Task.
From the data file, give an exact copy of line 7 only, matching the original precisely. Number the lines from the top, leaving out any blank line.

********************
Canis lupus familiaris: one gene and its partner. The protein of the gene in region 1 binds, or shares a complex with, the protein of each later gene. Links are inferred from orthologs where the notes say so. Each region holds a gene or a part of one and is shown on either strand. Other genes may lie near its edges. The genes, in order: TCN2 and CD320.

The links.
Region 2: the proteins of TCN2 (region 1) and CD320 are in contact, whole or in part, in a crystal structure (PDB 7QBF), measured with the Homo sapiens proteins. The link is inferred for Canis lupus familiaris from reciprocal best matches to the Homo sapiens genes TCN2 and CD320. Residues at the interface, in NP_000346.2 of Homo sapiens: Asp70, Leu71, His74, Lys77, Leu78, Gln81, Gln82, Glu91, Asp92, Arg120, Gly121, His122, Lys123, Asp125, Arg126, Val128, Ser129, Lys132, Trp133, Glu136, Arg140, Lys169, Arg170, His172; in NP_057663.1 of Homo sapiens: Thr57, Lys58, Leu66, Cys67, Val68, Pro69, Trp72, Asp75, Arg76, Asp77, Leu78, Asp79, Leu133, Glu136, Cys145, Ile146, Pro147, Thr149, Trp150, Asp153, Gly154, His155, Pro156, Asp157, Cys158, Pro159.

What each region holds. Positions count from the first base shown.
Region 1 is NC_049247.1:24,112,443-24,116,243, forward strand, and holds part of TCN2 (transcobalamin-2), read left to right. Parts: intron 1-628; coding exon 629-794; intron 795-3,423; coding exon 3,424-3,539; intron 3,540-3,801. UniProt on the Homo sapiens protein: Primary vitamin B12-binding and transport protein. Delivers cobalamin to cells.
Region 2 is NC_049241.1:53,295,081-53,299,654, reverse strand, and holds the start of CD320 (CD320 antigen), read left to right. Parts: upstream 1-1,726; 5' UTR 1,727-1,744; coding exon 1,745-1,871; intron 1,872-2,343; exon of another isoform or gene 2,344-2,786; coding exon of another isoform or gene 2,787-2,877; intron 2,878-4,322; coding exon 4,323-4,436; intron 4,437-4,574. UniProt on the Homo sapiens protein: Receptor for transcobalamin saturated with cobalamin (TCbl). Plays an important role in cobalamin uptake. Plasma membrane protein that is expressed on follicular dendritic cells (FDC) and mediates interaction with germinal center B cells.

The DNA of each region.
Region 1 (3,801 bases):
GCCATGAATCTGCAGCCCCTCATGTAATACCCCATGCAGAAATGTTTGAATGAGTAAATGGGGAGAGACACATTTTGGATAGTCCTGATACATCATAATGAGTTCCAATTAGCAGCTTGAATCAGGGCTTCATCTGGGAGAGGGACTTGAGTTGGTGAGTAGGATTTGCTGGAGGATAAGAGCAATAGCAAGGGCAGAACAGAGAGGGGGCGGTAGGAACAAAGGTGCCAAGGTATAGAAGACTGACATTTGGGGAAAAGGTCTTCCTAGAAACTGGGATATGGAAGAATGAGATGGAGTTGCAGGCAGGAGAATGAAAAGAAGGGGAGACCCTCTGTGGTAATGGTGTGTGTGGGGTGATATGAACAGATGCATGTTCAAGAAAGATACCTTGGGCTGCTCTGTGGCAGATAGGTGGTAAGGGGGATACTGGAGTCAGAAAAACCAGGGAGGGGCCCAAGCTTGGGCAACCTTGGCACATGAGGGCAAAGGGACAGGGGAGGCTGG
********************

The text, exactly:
The DNA of each region.